This spot gets a lot of action. Sometimes it’s too much action, and some cameras will catch every car that drives by. I’ve tested cameras that have sent me over 100 notifications a day. That’s why it’s important to look for a camera that has a way to adjust the camera’s sensitivity.
I’ve also put them in the back of my house and have found that my backyard is quite the late-night hotbed for stray cats and rabbits.
Did the neighbors get worried when they saw all those cameras going up?
I have them in a spot where you can’t really notice until you get up close. But I’m pretty sure some of the neighborhood kids thought I was a drug dealer or something.
The frequent notifications can be annoying. Are any of the cameras good at recognizing what are people and what are raccoons?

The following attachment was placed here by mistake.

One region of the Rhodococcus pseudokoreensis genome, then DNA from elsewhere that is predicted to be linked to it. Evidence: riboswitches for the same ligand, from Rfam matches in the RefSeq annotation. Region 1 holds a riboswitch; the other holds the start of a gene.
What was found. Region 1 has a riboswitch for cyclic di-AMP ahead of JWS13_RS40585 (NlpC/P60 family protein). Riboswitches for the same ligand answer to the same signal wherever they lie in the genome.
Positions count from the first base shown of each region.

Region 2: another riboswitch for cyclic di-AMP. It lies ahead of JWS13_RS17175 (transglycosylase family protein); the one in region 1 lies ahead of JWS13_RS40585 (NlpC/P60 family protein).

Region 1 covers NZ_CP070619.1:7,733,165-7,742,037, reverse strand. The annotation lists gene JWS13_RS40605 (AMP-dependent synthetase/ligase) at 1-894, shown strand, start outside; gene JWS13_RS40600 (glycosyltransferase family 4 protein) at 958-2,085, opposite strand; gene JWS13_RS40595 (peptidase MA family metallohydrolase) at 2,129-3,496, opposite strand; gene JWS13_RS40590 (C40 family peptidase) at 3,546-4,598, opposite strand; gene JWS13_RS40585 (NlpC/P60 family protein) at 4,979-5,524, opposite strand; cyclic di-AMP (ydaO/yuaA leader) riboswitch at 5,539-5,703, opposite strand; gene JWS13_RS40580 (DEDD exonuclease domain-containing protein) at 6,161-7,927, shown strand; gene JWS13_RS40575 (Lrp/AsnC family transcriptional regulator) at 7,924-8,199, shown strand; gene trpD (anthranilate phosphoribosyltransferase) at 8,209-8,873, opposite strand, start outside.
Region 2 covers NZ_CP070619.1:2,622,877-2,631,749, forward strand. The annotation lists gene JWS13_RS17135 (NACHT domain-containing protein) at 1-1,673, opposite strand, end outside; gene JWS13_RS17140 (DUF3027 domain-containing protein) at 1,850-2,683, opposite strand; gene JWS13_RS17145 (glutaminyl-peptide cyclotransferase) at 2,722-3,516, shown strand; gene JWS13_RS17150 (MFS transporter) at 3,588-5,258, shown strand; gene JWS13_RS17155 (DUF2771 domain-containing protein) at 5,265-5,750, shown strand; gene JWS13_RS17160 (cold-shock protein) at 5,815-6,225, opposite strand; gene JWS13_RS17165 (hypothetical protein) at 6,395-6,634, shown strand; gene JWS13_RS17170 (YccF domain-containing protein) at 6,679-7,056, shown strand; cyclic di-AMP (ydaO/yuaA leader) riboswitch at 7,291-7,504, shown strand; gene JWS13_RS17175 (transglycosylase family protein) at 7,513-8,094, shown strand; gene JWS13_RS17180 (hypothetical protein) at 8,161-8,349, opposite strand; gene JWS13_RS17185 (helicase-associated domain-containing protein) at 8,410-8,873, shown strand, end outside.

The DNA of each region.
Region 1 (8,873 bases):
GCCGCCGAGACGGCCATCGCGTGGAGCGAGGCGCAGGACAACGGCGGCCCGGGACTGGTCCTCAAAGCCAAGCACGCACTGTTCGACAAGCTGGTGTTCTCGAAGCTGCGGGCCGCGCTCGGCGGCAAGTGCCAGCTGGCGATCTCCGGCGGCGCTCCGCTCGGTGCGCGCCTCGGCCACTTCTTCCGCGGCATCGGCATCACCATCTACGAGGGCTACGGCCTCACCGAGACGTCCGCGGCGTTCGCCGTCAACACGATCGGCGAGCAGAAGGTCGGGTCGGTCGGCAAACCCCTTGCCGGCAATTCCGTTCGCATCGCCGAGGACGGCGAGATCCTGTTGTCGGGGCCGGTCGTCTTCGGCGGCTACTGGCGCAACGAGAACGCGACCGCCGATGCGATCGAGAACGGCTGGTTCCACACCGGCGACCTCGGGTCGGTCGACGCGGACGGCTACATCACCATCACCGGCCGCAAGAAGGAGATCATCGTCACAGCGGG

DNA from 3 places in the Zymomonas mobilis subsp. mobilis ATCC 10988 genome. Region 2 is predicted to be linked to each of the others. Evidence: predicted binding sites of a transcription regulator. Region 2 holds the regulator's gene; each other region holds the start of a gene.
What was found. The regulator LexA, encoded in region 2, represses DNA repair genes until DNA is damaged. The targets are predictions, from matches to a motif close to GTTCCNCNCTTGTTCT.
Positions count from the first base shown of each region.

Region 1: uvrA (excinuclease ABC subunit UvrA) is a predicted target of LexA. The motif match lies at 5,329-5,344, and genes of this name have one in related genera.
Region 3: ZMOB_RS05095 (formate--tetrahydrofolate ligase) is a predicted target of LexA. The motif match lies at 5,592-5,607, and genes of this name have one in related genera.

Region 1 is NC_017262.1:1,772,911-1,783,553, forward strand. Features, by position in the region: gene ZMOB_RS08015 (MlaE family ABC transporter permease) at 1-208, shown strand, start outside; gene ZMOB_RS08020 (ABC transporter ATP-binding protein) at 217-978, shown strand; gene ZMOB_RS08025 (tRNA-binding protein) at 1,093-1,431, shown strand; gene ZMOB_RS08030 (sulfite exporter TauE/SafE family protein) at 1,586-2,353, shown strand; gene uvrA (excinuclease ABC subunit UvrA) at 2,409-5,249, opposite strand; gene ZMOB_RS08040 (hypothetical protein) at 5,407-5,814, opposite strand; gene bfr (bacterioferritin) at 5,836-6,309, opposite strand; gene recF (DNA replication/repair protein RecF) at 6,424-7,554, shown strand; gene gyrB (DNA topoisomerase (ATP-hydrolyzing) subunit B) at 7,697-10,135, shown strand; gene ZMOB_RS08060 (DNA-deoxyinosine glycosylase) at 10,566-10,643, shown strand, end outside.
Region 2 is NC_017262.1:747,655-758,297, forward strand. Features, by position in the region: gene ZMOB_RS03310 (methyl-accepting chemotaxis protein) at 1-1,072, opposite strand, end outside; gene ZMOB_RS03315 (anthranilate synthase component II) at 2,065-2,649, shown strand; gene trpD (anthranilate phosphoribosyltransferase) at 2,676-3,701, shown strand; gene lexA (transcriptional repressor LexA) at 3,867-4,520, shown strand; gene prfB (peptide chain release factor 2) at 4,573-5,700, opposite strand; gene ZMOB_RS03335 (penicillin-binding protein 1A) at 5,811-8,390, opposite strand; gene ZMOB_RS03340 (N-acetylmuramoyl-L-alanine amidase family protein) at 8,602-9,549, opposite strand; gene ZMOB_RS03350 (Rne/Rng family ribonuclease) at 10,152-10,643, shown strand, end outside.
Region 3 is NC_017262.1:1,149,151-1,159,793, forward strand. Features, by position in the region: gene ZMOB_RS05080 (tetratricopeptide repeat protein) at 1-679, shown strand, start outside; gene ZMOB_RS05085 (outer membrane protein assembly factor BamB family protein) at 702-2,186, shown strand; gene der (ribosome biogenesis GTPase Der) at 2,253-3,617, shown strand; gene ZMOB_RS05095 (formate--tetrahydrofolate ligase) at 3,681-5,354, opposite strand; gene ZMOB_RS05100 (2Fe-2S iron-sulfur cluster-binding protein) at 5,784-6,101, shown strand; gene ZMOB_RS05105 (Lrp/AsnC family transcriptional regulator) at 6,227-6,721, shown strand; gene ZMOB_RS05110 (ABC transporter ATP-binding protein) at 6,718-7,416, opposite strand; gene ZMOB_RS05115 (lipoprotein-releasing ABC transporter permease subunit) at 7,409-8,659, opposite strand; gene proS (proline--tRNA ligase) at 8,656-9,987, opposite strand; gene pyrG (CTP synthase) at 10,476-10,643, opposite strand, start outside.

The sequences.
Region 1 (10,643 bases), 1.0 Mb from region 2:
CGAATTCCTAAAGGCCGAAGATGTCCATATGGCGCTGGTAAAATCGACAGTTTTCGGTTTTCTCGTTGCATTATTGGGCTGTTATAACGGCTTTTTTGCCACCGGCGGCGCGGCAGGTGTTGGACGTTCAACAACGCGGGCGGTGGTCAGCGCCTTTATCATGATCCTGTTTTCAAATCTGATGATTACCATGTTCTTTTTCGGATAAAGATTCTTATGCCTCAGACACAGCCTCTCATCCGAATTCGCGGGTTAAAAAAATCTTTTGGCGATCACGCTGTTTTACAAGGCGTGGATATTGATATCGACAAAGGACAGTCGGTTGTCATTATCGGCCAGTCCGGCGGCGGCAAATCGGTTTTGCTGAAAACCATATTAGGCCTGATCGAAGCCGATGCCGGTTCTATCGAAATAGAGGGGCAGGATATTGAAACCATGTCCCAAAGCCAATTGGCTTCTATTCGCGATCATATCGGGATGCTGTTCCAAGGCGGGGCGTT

This is one of the reasons I love the $170 Nest Cam Outdoor. The Nest Aware feature can tell the difference between people and pets. Also, like everything else in the Nest family, this camera is always learning. It will actually start to recognize people in your family. Again, that type of service starts at $10 a month for one camera, which includes 10 days of video history. If you don’t want to pay for that, the Netatmo Presence has a feature that will alert you to people or animals. That one is good, but not as versatile or easy as the Nest.
Any tips on where to put them and where to point them?
Viewing angle, Wi-Fi strength and whether the camera is wired or wireless may determine how close or far away you can get. If the camera has a wide viewing angle and a clear image, you may be able to cover the entire front of a house with one or two cameras. Entry points are the No. 1 thing to consider, such as the front and back door. The SkyBellHD can combine a camera and a doorbell…